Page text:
When many of us think of cloning, we think of Dolly, the sheep. Others’ minds may wander to the Star Wars franchise. In reality, when people talk of using techniques of cloning nutrients and supplements, they are talking about gardening. For indoor gardens, the ability to clone plants is essential to success. Luckily, Maximum Yield has put out their ideas for how to be successful. It is important to note that all plants are different. What works for one species may not be so great for another. These are general tips to be applied to your garden.
1. Start with your donor plant.
You need this plant to be super healthy, free of diseases, too much stress, any pathogens or pests. It is possible to find donor plans who have a natural bacteria-free state. You also need to look at other attributes of the plant that you may like or dislike. One of the benefits of cloning for indoor gardens is that your offspring plans are identical to the parents. If you like sweet tomatoes and use that as your started plant, that is what you will get with the next generation.
The downside is that you get a plant that is identical to the parent. Any problems or vulnerabilities you see in the donor will be present in the offspring. All this means is that you should take your time looking over the plants that you are considering using for a donor plant. Watch over the leaves for a few days to make sure there are not problems with the plant that may not be readily apparent. You should make sure your plant is not too old. That is one thing that was even seen when Dolly, the sheep was donated, the cells of her clones were as old as she was.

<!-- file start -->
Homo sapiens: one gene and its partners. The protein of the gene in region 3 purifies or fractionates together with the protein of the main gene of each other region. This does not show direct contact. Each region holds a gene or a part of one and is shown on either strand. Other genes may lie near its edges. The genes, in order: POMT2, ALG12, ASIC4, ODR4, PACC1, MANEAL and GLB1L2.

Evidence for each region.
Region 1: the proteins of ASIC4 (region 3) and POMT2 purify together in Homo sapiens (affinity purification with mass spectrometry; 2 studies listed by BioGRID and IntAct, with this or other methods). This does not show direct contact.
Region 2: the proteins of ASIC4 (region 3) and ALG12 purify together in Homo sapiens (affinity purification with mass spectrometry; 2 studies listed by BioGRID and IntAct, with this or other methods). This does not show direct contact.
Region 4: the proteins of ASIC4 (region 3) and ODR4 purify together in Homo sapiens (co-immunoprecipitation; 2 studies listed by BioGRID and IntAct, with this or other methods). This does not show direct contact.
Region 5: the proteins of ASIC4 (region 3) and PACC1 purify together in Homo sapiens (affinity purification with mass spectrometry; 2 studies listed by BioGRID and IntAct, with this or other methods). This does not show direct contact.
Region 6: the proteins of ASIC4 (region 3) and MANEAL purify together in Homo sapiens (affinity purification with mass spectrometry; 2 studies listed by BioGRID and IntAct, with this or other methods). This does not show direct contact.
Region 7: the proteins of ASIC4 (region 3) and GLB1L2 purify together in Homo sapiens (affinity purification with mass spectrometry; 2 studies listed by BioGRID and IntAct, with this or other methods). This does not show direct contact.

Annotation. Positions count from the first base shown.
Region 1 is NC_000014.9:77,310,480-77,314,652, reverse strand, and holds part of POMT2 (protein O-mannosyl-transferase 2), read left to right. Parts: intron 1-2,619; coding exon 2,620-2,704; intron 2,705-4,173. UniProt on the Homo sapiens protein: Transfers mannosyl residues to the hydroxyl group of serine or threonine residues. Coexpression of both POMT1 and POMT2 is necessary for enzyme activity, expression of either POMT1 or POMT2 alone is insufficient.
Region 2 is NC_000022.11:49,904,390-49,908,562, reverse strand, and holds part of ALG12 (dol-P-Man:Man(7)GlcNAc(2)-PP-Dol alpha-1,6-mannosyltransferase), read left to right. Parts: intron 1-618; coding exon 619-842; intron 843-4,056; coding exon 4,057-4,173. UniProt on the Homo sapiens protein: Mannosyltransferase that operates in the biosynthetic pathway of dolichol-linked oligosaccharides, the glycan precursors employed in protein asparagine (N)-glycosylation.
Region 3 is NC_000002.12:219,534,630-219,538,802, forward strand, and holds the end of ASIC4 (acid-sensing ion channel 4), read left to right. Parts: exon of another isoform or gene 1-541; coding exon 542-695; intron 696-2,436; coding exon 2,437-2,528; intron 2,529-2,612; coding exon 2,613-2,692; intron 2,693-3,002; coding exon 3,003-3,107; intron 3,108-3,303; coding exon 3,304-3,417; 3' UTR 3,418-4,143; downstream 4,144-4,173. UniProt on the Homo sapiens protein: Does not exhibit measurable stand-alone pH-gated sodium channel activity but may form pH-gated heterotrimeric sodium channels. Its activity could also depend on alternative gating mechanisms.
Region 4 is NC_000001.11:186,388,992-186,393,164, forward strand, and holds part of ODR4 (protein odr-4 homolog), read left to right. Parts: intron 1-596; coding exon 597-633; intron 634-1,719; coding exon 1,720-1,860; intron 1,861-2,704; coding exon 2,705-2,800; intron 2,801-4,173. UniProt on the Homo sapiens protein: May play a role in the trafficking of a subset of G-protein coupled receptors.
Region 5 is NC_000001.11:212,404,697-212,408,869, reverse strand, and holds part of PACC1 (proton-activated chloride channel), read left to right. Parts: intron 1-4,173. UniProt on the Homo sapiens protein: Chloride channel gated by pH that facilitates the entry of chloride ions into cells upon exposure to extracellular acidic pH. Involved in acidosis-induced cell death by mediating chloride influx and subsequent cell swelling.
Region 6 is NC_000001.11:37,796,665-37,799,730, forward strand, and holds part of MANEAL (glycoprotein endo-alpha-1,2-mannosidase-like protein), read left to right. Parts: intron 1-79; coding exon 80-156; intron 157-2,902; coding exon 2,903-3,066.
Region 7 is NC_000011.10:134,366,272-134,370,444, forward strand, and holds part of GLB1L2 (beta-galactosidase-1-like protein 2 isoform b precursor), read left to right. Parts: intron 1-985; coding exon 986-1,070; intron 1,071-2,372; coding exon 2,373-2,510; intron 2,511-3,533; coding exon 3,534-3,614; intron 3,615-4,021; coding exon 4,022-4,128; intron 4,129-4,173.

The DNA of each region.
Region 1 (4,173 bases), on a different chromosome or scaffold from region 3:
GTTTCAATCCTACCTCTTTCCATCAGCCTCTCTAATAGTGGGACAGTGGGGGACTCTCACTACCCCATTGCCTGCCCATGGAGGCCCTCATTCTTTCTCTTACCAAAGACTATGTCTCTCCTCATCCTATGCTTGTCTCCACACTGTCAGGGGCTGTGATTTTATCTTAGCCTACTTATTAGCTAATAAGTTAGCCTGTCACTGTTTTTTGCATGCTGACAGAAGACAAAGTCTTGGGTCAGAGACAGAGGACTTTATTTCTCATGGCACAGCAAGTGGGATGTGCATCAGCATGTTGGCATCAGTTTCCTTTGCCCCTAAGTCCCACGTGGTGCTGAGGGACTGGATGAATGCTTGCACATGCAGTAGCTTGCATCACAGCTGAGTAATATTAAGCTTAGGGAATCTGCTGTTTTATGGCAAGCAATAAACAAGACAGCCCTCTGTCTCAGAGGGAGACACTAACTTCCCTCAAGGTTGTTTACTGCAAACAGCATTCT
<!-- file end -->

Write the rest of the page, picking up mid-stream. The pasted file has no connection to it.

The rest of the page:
2. Next, pick your spot on the plant.
Once you have your donor plant selected and have your cloning nutrients and supplements, you need to look to the right part of the plant to get your samples. The quality of your samples is very important in getting the right result for your new plants. The more you do this and the more experience you gain with the cloning process, the more personal your choices will become. You will have your own preferences for where on the plant you will want to get your samples for cloning. One bit of advice from the experts is to start with a spot about two to six inches from the stem.
3. Decide if you want to take your sample underwater.
There are growers who swear by collecting their sample when the plant is underwater. They cut a piece from the plant and then run it underwater as they get the sample they will use for their cloning. They do this for the same reason florists like to cut stems under water. It prevents an air embolism from forming and moving up the stem. At the end of day, it is what you are comfortable doing. It is a good idea to stick to the florists’ call to cut at a 45% angle.
4. Prepare your supplies.
You have some options when it comes to what you use for your cloning nutrients and supplements. Some people use honey as the cloning get and they work on it before they do the actual cloning. The best kind of cloning gel for the plants you are working with is something you can find from your local florist. It is never a bad idea to talk to experts in this but it is also fun to play around with what works best for you. Make sure your cloning nutrients and supplements are always kept at the right pH. This is critical to the success of your cloning projects and the health and well being of your plants. You should always maintain your cloning nutrients andamp; supplements at a pH that is right under 7. Keep an eye on your moisture level. This can vary from plant to plant but is something that will always need your attention.
Once you get the hang of this kind of gardening, you will reap the rewards and have great crops.